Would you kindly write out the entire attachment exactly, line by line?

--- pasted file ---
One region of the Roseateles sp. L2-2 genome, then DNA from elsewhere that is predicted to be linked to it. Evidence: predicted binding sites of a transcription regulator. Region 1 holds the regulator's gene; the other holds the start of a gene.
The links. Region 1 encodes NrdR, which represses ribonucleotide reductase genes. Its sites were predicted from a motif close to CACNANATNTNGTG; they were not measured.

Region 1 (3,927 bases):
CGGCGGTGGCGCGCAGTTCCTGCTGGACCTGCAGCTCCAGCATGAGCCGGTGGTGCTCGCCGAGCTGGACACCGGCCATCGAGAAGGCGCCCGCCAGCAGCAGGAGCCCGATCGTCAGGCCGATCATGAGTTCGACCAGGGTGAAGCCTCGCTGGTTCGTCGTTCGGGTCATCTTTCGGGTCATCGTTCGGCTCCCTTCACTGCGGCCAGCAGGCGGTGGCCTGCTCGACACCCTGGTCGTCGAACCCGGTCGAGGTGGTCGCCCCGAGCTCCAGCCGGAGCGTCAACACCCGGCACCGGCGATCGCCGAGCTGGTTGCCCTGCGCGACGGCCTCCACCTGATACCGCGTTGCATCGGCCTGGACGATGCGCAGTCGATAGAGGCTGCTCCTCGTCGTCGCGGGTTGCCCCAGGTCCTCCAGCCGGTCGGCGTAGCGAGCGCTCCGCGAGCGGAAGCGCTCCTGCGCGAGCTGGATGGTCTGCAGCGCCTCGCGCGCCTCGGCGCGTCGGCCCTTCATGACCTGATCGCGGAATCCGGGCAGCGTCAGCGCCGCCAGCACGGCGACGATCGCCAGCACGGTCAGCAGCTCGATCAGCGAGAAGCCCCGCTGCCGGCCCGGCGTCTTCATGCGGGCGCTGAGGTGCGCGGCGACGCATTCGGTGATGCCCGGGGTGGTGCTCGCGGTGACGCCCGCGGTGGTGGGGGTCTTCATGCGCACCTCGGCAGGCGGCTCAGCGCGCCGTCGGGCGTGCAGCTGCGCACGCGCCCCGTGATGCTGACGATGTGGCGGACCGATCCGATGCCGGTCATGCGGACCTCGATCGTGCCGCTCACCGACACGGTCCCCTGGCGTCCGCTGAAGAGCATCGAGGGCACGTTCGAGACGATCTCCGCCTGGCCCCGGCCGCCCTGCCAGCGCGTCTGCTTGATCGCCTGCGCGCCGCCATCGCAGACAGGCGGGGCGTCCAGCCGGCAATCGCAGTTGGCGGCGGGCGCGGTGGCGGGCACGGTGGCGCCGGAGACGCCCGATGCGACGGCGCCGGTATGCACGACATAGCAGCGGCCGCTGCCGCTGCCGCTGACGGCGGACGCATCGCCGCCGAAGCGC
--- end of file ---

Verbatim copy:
One region of the Roseateles sp. L2-2 genome, then DNA from elsewhere that is predicted to be linked to it. Evidence: predicted binding sites of a transcription regulator. Region 1 holds the regulator's gene; the other holds the start of a gene.
The links. Region 1 encodes NrdR, which represses ribonucleotide reductase genes. Its sites were predicted from a motif close to CACNANATNTNGTG; they were not measured.

Region 1 (3,927 bases):
CGGCGGTGGCGCGCAGTTCCTGCTGGACCTGCAGCTCCAGCATGAGCCGGTGGTGCTCGCCGAGCTGGACACCGGCCATCGAGAAGGCGCCCGCCAGCAGCAGGAGCCCGATCGTCAGGCCGATCATGAGTTCGACCAGGGTGAAGCCTCGCTGGTTCGTCGTTCGGGTCATCTTTCGGGTCATCGTTCGGCTCCCTTCACTGCGGCCAGCAGGCGGTGGCCTGCTCGACACCCTGGTCGTCGAACCCGGTCGAGGTGGTCGCCCCGAGCTCCAGCCGGAGCGTCAACACCCGGCACCGGCGATCGCCGAGCTGGTTGCCCTGCGCGACGGCCTCCACCTGATACCGCGTTGCATCGGCCTGGACGATGCGCAGTCGATAGAGGCTGCTCCTCGTCGTCGCGGGTTGCCCCAGGTCCTCCAGCCGGTCGGCGTAGCGAGCGCTCCGCGAGCGGAAGCGCTCCTGCGCGAGCTGGATGGTCTGCAGCGCCTCGCGCGCCTCGGCGCGTCGGCCCTTCATGACCTGATCGCGGAATCCGGGCAGCGTCAGCGCCGCCAGCACGGCGACGATCGCCAGCACGGTCAGCAGCTCGATCAGCGAGAAGCCCCGCTGCCGGCCCGGCGTCTTCATGCGGGCGCTGAGGTGCGCGGCGACGCATTCGGTGATGCCCGGGGTGGTGCTCGCGGTGACGCCCGCGGTGGTGGGGGTCTTCATGCGCACCTCGGCAGGCGGCTCAGCGCGCCGTCGGGCGTGCAGCTGCGCACGCGCCCCGTGATGCTGACGATGTGGCGGACCGATCCGATGCCGGTCATGCGGACCTCGATCGTGCCGCTCACCGACACGGTCCCCTGGCGTCCGCTGAAGAGCATCGAGGGCACGTTCGAGACGATCTCCGCCTGGCCCCGGCCGCCCTGCCAGCGCGTCTGCTTGATCGCCTGCGCGCCGCCATCGCAGACAGGCGGGGCGTCCAGCCGGCAATCGCAGTTGGCGGCGGGCGCGGTGGCGGGCACGGTGGCGCCGGAGACGCCCGATGCGACGGCGCCGGTATGCACGACATAGCAGCGGCCGCTGCCGCTGCCGCTGACGGCGGACGCATCGCCGCCGAAGCGC